As SEC Enforcement savors its settlement in Goldman and
continues to retool into a new and more aggressive program, Congress is giving
it new tools. The Dodd-Frank Wall Street Reform and Consumer Protection Act has
a number of provisions which enhance the authority of SEC Enforcement. These
Enhancement to the anti-fraud provisions: Under the
new legislation, Exchange Act Section 9, relating to market manipulation, and
Section 10(1), concerning short sales, are being extended to cover all except
government securities, rather than just those registered on a national
securities exchange. In addition, Section 9(b), regarding options, is being
extended to cover non-exchange transactions in options while Section 9(c) will
now apply to all brokers and dealers, not just members of a national securities
exchange. Section 15(c)(1)(A) will now cover exchange transactions, not just
those in the over-the-counter market.
Extraterritorial jurisdiction: The Act precludes the
application of the Supreme Court's recent decision in Morrison, discussed here, to
actions brought by the SEC or the United States. Rather, it specifies that the
antifraud provisions extend in SEC and government actions to any conduct within
the U.S. that constitutes "significant steps in furtherance of the violation,"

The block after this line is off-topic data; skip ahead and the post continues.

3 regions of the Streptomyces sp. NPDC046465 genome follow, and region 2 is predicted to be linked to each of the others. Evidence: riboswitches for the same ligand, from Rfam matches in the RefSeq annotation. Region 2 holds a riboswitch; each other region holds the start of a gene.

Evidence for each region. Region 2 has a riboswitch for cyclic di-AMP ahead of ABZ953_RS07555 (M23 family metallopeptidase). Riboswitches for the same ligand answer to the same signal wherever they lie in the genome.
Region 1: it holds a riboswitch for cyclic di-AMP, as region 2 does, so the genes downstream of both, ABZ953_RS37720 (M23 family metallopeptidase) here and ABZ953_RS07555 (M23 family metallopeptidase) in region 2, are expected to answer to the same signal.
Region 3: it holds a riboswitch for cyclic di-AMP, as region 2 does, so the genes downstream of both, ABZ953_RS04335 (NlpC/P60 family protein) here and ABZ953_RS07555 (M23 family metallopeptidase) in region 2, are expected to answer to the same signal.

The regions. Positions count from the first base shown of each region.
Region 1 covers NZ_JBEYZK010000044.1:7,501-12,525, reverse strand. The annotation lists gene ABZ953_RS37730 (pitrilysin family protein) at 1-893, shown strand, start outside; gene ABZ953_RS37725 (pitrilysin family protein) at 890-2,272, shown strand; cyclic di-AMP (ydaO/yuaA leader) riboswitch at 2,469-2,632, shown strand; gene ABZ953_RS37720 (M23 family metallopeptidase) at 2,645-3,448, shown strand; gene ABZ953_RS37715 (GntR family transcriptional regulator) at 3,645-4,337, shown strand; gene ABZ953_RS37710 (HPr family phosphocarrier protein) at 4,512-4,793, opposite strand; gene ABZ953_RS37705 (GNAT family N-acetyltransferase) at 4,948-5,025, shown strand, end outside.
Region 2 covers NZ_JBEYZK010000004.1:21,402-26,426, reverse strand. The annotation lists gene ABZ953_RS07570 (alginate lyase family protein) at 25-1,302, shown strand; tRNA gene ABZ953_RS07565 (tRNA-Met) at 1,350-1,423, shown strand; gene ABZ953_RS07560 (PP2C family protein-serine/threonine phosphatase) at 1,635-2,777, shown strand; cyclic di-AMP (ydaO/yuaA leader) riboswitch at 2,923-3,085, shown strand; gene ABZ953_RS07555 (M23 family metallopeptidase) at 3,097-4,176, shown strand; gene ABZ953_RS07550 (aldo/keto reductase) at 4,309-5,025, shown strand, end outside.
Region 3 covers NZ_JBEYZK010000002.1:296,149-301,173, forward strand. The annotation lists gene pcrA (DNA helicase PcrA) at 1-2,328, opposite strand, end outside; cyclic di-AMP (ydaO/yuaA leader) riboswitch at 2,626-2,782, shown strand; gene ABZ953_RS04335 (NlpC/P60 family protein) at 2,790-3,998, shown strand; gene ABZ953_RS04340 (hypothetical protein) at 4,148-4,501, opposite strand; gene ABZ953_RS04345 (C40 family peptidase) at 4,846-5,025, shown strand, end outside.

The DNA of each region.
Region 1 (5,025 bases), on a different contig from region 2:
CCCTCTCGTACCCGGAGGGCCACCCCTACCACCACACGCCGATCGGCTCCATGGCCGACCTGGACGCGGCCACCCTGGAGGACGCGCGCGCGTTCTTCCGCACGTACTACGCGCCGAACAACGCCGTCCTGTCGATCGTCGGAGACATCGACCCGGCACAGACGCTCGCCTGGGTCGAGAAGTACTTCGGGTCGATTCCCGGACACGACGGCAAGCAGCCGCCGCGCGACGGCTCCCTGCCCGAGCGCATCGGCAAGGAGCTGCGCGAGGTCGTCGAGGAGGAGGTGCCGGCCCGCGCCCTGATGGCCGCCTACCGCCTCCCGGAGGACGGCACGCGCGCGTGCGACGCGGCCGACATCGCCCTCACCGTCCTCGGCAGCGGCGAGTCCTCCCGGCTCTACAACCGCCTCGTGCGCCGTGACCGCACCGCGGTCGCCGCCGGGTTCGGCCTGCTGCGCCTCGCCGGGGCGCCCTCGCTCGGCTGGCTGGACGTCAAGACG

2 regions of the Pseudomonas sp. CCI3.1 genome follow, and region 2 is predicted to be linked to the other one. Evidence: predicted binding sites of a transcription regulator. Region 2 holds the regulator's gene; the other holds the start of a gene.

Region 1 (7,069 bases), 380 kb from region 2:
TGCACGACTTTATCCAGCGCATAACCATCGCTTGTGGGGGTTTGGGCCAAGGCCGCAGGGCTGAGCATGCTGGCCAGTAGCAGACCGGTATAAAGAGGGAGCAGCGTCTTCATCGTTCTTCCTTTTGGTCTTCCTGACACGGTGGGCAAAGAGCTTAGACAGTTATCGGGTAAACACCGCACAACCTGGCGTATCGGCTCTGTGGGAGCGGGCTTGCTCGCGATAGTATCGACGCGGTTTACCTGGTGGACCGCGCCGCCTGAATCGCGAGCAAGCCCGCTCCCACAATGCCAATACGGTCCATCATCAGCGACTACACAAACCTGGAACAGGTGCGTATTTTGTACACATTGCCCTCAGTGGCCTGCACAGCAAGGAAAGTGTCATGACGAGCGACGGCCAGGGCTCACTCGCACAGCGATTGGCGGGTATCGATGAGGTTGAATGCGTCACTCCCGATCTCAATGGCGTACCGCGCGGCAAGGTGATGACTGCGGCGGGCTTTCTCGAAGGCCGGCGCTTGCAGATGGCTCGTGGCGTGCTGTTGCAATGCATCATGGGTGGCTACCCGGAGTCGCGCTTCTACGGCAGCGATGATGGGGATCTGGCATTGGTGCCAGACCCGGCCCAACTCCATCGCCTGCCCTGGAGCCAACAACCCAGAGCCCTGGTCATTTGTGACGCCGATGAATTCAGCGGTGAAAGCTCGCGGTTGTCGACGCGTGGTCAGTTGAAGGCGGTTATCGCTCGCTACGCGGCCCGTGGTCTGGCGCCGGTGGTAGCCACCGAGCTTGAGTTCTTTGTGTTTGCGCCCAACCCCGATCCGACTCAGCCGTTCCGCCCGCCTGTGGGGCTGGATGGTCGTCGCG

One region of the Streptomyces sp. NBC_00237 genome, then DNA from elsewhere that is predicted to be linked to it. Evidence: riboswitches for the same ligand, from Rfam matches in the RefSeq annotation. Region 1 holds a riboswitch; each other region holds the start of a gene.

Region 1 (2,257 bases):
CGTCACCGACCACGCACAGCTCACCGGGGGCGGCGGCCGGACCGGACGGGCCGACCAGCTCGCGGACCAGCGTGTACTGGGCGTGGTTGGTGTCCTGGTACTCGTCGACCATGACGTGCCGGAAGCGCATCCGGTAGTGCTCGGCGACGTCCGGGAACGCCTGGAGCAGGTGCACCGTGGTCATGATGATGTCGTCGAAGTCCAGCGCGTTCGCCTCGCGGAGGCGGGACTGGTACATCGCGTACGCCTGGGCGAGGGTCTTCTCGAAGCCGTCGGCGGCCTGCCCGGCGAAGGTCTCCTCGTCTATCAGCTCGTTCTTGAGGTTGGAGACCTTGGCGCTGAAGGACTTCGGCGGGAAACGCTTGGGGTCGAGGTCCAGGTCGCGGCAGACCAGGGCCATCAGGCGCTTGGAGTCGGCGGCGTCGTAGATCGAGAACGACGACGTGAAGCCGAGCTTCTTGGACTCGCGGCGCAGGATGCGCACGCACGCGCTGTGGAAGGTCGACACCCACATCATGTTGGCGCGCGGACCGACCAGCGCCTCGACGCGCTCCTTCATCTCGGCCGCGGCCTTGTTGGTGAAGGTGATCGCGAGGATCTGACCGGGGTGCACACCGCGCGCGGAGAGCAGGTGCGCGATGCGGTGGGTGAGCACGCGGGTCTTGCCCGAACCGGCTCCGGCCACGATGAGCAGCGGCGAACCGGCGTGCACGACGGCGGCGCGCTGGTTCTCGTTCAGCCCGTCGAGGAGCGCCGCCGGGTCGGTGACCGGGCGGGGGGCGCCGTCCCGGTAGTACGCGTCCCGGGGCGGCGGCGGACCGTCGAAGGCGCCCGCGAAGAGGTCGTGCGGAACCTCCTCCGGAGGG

even where the securities transaction is not in the U.S. and involves only foreign
investors. The extension also covers any conduct outside the U.S. that has a
foreseeable, substantial effect in the United States. The SEC is required to
prepare a study on the impact of applying these extensions to private damage
Aiding and abetting: The Act makes it clear that
recklessness is sufficient to prove aiding and abetting. It also gives the SEC
explicit authority to bring enforcement actions based on this theory under the
Securities Act, the Investment Company Act and the Investment Advisers Act. The
Act did not include a provision extending aiding and abetting liability to
private civil actions. The GAO, however, is required to study the impact of
extending such authority to private damage actions.
Formerly associated persons: The Act makes it clear
that the SEC can bring an action against a person formerly associated with a
Control person liability, Exchange Act: Under the
Act, the SEC may impose joint several liability on control persons.
Service of subpoenas: Parties to SEC enforcement
actions in federal district court will be able to serve subpoenas nationwide.
Collateral bars: The SEC will be able to impose
collateral bars prohibiting offenders from associating with a range of
Commission regulated entities.
Penalties: The SEC will now have authority to seek
civil penalties in all of its cease and desist proceedings.
While the SEC's enforcement authority is being enhanced, the
Act also sets deadlines to speed the process. The Commission SEC will now have
180 days after giving a written Wells notice to institute an enforcement
action. Likewise, the agency will be required to inform the subject of an
examination in writing within 180 days from the date the exam is completed if
there are no findings or the staff intends to request corrective action. Both
time limits can be extended for complex matters.
For more cutting edge commentary on developing securities
issues, visit SEC Actions, a blog by Thomas